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I've been looking for a good way to write a Python iterator that is based on a generator. I've found many tutorials on the topic of iterators and many on generators and the yield statement, but nothing that combines the two. I've built a small example that works and wondered if there is a better way to do this.

class myIterator :

    def __init__(self, n) :
        self.last = n
        self.myGen = self.myGenerator() 

    def __iter__(self) :
        return self.myGenerator()

    def next(self) :
        return self.myGen.next()

    def myGenerator(self) :
        prev = 0
        fib = 1
        while fib < self.last :
            res = fib
            yield res
            fib = fib + prev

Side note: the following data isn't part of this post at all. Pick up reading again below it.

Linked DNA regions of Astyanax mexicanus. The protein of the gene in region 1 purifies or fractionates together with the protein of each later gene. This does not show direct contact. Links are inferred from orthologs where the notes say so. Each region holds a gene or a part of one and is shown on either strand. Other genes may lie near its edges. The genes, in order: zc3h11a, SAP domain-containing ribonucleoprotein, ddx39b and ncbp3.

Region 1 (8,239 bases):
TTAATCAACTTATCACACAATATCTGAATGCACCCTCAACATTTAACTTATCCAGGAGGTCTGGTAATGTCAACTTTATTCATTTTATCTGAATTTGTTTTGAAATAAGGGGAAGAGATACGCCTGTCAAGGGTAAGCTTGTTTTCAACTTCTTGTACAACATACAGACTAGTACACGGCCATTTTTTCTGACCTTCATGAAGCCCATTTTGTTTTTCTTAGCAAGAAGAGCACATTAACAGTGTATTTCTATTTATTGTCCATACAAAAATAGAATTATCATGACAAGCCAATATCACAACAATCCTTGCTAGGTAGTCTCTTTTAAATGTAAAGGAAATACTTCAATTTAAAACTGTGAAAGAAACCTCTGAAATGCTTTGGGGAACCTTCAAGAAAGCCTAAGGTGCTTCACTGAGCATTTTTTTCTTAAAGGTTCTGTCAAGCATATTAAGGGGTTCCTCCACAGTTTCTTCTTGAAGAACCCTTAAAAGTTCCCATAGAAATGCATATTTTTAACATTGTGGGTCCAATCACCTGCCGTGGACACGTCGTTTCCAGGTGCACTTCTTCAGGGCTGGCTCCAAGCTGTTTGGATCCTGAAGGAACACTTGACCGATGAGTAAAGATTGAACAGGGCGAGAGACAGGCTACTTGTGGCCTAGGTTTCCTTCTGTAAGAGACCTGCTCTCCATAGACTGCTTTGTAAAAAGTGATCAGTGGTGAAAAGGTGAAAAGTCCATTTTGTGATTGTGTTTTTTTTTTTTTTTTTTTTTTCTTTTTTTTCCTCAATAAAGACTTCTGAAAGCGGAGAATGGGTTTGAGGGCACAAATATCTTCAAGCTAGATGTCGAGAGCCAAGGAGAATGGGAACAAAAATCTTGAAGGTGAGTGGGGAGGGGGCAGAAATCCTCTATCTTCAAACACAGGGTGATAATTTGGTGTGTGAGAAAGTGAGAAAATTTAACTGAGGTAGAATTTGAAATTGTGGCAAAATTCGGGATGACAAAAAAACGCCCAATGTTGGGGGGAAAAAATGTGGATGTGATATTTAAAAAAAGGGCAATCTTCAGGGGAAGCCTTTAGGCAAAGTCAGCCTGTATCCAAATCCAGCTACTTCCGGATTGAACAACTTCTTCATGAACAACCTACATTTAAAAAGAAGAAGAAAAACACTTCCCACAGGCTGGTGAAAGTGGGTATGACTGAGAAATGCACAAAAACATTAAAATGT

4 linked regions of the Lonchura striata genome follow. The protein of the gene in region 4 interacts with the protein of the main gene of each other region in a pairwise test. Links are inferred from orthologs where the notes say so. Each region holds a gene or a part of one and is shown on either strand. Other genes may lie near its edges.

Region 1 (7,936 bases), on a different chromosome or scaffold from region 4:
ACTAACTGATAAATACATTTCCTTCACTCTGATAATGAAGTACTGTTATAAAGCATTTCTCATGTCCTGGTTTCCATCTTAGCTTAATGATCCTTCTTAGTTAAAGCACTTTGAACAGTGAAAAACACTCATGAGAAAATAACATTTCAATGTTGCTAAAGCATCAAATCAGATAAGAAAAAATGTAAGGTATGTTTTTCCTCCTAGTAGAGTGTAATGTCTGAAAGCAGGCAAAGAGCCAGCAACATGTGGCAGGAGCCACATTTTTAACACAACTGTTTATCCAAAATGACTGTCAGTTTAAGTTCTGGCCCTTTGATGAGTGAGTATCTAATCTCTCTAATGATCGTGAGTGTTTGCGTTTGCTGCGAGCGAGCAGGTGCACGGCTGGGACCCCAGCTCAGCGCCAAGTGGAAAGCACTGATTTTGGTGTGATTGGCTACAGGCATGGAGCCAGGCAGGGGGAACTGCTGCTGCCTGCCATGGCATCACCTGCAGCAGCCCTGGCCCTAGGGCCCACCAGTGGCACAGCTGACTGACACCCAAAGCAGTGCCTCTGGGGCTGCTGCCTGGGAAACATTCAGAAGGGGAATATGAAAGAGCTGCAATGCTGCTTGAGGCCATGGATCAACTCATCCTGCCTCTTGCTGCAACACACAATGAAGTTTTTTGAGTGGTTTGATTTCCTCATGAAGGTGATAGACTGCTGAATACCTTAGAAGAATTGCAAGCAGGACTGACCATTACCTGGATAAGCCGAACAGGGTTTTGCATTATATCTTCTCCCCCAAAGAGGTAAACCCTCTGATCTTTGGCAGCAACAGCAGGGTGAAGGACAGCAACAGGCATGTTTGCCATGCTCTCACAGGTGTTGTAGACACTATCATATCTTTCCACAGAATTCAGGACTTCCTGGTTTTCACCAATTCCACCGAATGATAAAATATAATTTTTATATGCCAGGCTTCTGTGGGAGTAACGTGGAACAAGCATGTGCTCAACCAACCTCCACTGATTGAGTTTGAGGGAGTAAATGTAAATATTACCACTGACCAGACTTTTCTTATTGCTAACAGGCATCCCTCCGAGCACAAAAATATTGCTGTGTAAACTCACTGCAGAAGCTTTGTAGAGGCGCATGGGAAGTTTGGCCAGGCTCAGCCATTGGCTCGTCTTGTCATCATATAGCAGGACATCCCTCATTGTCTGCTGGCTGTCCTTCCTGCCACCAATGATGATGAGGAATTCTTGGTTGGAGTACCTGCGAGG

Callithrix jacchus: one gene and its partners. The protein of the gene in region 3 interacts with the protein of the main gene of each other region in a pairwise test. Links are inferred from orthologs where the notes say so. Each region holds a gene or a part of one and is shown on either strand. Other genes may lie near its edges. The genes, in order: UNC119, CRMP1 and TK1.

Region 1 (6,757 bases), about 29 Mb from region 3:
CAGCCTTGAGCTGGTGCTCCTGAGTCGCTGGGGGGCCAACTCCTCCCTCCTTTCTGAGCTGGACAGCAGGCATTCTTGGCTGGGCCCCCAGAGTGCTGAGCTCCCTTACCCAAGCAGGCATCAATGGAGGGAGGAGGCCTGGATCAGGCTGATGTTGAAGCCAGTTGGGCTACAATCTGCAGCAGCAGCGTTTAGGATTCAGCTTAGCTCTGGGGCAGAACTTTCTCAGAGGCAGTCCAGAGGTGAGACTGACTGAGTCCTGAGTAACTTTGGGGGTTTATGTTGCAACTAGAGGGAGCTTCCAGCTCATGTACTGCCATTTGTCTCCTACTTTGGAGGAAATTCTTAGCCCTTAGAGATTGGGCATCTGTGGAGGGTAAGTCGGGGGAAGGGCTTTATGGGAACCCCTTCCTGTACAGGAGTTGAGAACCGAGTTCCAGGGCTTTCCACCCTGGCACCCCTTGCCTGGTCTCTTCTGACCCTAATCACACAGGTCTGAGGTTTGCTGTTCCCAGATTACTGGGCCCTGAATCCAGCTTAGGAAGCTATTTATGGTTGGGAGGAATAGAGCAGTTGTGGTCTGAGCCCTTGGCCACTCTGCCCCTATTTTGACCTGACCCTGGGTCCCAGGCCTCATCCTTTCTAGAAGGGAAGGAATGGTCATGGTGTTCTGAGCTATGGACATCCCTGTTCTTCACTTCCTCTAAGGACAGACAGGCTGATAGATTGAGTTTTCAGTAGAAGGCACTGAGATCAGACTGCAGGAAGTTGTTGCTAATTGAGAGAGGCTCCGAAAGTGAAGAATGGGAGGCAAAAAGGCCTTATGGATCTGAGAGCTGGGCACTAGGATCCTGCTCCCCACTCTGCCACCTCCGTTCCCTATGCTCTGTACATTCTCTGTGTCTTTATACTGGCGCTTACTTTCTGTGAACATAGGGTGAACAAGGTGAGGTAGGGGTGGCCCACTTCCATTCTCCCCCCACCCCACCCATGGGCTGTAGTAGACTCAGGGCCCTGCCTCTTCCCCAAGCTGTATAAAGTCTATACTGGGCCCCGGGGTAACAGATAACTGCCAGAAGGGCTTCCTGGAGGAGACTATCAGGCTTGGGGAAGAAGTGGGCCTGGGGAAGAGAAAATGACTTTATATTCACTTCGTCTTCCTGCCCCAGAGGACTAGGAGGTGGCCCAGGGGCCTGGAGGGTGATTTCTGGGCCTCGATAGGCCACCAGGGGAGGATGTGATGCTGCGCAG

prev = res

        raise StopIteration

I've used this technique in a real world program that can be found at SQLStatements.py in my Github repository

The most perplexing part of this was defining the next() function. The obvious solutions all returned the first element every time they were called. Storing an instance variable containing the generator works, but seems to be a kludge.

If you know a better way to do this or a good tutorial that covers this topic please let me know.

Edit: The third example posted by @MartijnPieters solves the problem completely. Saving the self.generator.next function in self.next provides a next function. I hope this helps someone else trying to solve this problem.

share|improve this question
2  
Why doesn't __iter__ return self.myGen? –  krlmlr Jan 6 '13 at 22:03
    
Thanks. That might work, but it still involves the kludge I was hoping to avoid. –  Peter Wooster Jan 6 '13 at 22:24

2 Answers 2

up vote 8 down vote accepted

The iterator protocol consists of two parts. The __iter__ method is the most important one, it is expected to return the iterator when you use iter() on an object.

Just replace the body of __iter__ with myGenerator; no need to raise StopIteration either:

class myIterator: